Golvis Investment Pte, founded by three former Goldman Sachs Group Inc. managing directors, plans to open its Japan-focused multistrategy hedge fund to investors this quarter, said two people with knowledge of the matter.
Golvis Asia Opportunities Fund returned almost 2 percent in the first two weeks of January, said the people, who asked not to be identified as the information is private. It started trading early this month with money from the Singapore-based company’s founding partners and employees. Ryan Collins, Golvis’s head of business development, declined to comment on the fund as it is private.
Prime Minister Shinzo Abe and the Bank of Japan have introduced unprecedented stimulus to end 15 years of deflation, weakening the yen and boosting the earnings outlook of the country’s exporters. Japanese hedge funds returned 28 percent last year, outperforming peers focused on other regions, according to Singapore-based data provider Eurekahedge Pte.
“The easy yen trade is over,” said Matt Pecot, Hong Kong-based Asia-Pacific head of prime services at Credit Suisse Group AG. (CSGN) “Investors may shift allocations to managers with deeper history of long, short fundamental stock-picking in the Japan market.”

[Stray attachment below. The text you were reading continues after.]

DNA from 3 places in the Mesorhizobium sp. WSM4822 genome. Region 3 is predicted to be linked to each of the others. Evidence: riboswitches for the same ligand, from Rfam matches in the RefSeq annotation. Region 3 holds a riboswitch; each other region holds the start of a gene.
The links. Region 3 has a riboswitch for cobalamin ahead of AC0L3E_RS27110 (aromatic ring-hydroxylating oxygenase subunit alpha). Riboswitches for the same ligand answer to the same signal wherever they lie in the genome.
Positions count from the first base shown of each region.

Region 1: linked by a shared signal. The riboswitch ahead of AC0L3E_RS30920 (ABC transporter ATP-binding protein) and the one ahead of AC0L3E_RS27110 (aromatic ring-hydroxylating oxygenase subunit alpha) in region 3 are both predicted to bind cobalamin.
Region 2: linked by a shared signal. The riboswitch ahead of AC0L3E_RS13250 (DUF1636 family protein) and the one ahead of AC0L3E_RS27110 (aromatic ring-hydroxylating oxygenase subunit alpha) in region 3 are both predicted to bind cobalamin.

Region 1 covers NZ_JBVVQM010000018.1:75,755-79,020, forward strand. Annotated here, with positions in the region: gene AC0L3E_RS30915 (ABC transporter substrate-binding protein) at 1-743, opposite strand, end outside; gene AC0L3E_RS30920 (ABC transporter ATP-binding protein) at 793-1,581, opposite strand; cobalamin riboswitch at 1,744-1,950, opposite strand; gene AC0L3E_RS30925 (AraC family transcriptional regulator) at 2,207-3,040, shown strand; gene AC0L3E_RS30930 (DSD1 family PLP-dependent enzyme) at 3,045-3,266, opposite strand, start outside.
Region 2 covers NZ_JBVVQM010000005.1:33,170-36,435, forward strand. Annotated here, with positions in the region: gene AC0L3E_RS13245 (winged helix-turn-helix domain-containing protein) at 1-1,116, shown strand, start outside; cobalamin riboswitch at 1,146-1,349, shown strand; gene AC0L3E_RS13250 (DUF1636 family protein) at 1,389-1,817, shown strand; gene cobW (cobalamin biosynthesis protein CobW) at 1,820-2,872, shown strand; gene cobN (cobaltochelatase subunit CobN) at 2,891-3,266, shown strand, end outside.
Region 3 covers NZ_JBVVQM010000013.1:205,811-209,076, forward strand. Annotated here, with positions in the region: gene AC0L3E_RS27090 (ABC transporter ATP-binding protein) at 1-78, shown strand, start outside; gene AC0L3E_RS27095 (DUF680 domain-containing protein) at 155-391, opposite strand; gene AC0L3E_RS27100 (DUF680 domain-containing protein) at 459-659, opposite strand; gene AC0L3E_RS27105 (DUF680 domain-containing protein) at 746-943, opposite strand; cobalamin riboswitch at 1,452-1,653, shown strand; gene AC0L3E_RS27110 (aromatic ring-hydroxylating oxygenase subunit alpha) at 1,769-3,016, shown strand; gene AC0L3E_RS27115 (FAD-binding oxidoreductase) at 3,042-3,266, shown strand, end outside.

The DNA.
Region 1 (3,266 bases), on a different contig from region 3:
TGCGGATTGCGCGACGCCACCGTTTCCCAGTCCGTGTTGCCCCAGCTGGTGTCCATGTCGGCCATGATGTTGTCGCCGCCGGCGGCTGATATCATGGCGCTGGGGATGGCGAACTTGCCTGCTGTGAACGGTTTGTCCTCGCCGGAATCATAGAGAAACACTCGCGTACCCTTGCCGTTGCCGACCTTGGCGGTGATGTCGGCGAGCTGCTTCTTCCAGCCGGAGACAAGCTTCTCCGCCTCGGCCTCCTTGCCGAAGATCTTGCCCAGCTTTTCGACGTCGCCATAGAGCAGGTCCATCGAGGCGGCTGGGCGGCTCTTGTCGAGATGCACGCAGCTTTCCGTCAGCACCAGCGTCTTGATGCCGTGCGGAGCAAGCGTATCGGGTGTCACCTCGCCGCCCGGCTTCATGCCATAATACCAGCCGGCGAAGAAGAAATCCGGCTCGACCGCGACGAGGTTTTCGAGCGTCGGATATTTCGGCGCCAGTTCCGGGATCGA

Golvis, led by Chief Investment Officer Koji Gotoda, senior fund manager Takayuki Kasama and Chief Operating Officer Taiichi Hoshino, employs 12 people, said the people. They include a five-member team in Tokyo who report to Gotoda and Kasama and help with company fundamental research, they said.
Gotoda most recently led Asia convertible bond trading at Goldman Sachs before leaving in July. Kasama, a former co-head of Japan credit trading, left the New York-based bank in June, people with knowledge of the matter said in August. Hoshino, the third founding partner, was a Tokyo-based Goldman Sachs managing director focused on fund structuring and marketing, said the people.
All of Golvis’s other employees worked at Goldman Sachs closely with Gotoda and Kasama, they added.
Golvis’s fund invests in all asset classes and is initially focused on Japan, the people said in August. Japan-focused hedge funds have historically traded stocks, making a company staffed by a large team of former Goldman Sachs employees and capable of investing in multiple asset classes a rarity, one of the people said then.
The yen weakened 18 percent against the dollar last year, bolstering the international competitiveness of the country’s exporters. The Nikkei 225 Stock Average (NKY) surged 57 percent in 2013, the biggest rally of the benchmark index in 41 years.
The stock gauge has slid 4 percent this year through yesterday after the Japanese currency strengthened about 1 percent against the U.S. dollar.
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